The Coronavirus Crisis and the UK Budget of 2020
Over 2019, the UK somehow managed to survive without a budget. However, on the 11th March, Rishi Sunak, the Chancellor of the Exchequer, presented the first of two budgets due this year. The global coronavirus pandemic, however, has meant that the first UK Budget of 2020 is against a vastly different backdrop from what had been expected even a month before.
The UK Budget of 2020
As the first Budget of a new government, the first of a new decade and the first since the UK’s departure from the European Union, the UK Budget of 2020 is vitally important.
The UK Budget sets out a plan to support public services, individuals and businesses that have been affected by the outbreak of COVID-19. By carefully managing public finances, the government is able to support the economy in the short-term while investing in the future of the country.
Primarily an emergency budget, the government focused on providing a “temporary, timely and targeted” response to combat the global economic repercussions that have come alongside the coronavirus.
‘Crisis handling’ has remained important, which was underlined by a coordinated 0.5% cut in the Bank of England’s official bank rate a few hours before the announcement of the Budget. During this announcement, Mr Sunak declared the range of measures aimed at alleviating individual and business financial disruption during the coronavirus. This included business rate cuts and extensions to Statutory Sick Pay (SSP) for those isolating or for those caring for others who self-isolate, as well as support through the welfare system for those who cannot claim SSP.
The government has also pledged support for businesses that have experienced disruption to their cash flow through Business Rates reliefs and a Coronavirus Business Interruption Loan Scheme. These features of the Budget aim to support SMEs during the coronavirus crisis.
Away from the short-term, the Budget also announced investments into roads, railways and digital networks, features of the country that will underpin growth over the coming decade, as well as investments into hospitals, schools, colleges and police forces. The Budget also sets out an important plan to invest in both research and development and technology.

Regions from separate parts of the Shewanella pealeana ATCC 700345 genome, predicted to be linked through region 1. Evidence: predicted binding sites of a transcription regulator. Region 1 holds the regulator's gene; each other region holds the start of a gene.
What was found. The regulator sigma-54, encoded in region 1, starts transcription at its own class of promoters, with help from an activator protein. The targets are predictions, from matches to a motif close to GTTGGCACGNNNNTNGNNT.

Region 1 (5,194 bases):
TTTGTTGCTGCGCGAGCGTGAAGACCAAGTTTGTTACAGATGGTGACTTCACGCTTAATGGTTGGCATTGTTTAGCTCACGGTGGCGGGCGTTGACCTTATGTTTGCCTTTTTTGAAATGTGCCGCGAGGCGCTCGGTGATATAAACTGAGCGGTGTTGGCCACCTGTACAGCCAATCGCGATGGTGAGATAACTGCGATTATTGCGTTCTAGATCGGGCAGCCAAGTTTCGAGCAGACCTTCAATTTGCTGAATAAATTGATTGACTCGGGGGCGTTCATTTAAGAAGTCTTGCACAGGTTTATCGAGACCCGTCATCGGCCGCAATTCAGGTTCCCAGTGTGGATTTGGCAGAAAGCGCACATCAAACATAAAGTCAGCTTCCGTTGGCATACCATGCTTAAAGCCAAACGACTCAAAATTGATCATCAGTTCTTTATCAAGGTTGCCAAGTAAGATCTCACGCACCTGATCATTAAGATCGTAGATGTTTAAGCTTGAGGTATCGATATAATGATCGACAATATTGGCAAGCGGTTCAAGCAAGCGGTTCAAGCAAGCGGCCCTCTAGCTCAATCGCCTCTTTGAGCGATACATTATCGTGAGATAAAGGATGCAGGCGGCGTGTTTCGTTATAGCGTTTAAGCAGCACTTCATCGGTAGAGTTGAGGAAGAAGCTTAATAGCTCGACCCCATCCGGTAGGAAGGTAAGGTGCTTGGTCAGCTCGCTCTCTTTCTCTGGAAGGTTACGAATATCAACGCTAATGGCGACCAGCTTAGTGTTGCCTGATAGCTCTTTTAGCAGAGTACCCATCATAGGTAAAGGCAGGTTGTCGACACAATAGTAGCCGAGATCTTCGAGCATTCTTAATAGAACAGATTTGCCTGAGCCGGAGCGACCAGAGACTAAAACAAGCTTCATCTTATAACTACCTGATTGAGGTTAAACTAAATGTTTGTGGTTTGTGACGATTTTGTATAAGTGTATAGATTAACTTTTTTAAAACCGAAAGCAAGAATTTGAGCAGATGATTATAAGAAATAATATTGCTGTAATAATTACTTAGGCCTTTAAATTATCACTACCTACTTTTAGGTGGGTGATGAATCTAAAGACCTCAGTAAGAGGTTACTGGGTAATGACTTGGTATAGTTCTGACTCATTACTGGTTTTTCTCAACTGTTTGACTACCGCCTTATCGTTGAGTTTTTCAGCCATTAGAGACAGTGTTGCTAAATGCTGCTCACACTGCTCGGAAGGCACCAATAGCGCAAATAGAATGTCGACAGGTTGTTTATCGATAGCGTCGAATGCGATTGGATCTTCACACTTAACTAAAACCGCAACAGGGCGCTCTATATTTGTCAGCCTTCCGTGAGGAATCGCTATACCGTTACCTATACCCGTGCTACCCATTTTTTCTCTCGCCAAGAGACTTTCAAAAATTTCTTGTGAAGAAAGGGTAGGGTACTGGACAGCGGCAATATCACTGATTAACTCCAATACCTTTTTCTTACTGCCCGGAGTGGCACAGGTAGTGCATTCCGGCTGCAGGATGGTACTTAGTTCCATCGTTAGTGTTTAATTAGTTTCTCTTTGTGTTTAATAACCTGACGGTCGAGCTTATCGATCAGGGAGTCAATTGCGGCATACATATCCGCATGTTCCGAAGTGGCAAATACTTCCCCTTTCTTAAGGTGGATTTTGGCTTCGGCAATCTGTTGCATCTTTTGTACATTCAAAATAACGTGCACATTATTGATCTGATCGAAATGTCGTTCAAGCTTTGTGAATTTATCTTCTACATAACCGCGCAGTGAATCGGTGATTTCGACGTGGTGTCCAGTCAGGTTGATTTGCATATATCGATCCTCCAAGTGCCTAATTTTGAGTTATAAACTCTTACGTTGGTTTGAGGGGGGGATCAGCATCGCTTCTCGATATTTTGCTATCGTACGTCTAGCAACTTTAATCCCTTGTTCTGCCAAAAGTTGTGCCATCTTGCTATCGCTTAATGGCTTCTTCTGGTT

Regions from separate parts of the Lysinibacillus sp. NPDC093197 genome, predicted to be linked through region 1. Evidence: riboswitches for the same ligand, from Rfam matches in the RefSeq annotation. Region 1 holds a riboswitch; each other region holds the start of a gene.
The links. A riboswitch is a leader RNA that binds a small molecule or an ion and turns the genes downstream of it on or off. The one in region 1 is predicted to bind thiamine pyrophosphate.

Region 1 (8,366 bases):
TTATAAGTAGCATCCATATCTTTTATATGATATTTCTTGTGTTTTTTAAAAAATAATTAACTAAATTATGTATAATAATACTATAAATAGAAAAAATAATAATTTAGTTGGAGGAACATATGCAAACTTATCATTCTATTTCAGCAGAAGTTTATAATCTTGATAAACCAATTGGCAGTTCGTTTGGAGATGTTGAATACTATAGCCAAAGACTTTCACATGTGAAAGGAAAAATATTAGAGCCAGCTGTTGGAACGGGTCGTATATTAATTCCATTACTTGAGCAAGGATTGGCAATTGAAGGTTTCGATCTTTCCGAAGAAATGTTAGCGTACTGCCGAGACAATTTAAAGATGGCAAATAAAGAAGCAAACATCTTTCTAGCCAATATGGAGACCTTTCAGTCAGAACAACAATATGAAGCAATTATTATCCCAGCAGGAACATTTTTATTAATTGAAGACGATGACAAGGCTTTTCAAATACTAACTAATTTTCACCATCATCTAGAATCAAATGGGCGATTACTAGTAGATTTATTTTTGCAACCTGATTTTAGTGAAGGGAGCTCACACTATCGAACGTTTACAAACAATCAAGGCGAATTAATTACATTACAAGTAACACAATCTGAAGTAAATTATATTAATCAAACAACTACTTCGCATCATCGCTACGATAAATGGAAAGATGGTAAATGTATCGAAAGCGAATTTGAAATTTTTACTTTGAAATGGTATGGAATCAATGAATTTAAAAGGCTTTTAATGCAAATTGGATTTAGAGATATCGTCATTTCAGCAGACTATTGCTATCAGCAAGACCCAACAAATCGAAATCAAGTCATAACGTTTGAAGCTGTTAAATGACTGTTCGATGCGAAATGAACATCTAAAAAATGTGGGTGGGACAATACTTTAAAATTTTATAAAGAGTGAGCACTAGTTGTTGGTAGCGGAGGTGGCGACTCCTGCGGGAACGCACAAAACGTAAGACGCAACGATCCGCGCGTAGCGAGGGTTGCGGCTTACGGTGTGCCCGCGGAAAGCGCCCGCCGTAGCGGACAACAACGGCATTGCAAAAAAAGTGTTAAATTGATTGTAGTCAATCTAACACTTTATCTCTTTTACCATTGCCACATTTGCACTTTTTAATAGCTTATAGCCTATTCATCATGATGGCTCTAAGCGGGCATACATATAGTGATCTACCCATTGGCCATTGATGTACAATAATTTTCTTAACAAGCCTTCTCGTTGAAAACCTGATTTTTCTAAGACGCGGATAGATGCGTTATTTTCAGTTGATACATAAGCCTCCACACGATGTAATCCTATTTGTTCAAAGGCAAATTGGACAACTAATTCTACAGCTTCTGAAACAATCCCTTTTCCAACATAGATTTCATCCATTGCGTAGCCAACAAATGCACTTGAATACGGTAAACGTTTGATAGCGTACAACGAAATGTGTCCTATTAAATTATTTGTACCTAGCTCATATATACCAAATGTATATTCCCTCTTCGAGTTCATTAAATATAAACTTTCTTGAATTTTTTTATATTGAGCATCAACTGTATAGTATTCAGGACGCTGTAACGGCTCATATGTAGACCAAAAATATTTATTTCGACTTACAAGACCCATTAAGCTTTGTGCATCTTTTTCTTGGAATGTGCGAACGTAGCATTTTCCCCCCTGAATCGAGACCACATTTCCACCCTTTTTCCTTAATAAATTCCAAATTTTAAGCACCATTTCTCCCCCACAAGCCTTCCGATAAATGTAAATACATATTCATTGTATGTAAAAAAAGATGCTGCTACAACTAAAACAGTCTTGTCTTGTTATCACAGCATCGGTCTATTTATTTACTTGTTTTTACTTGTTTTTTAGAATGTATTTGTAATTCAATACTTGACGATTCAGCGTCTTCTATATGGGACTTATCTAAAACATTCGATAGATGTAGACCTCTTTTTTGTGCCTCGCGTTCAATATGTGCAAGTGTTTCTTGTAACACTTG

The Chancellor could not completely ignore the legislative backlog that had built up due to the earlier delay of the Budget. Alongside the £12 billion plan to provide support for public services, individuals and businesses, there were also a range of limited longer-term announcements:
Tapering pensions allowance charge
The rules for tapering the pension annual allowance charge for 2020/21 onwards have been eased. Key trigger limits, the threshold income and adjusted income have all been increased by £90,000. This means that, broadly speaking, if your total net income is not more than £200,000, your annual allowance will not be subject to the taper.
The lifetime allowance
The lifetime allowance, which is the other main pension allowance, has risen in line with inflation, making it £1,073,000 for 2020/2021.
Entrepreneurs relief lifetime limit
The lifetime limit for entrepreneurs’ relief has been reduced to £1,000,000 from £10,000,000, taking it back to its original level when the relief was originally introduced 12 years ago.
National Insurance Contributions (NICs)
The starting point for both employees’ and self-employed NICs will rise to £9,500, providing a NIC saving of around £104 a year.
The rate of corporation tax stays at 19%, instead of falling to 17% as previously planned. This has generated the largest source of additional tax revenue in the Budget.
Junior ISAs and Child Trust Fund
The contribution limit for Junior ISAs and Child Trust Funds have been more than doubled, up to £9,000 per tax year. Other ISA limits, however, have remained unchanged.
If you want to find out more about how the Budget will affect your finances, speak to one of our experienced independent financial advisers by calling 01926 492406 or emailing email@example.com.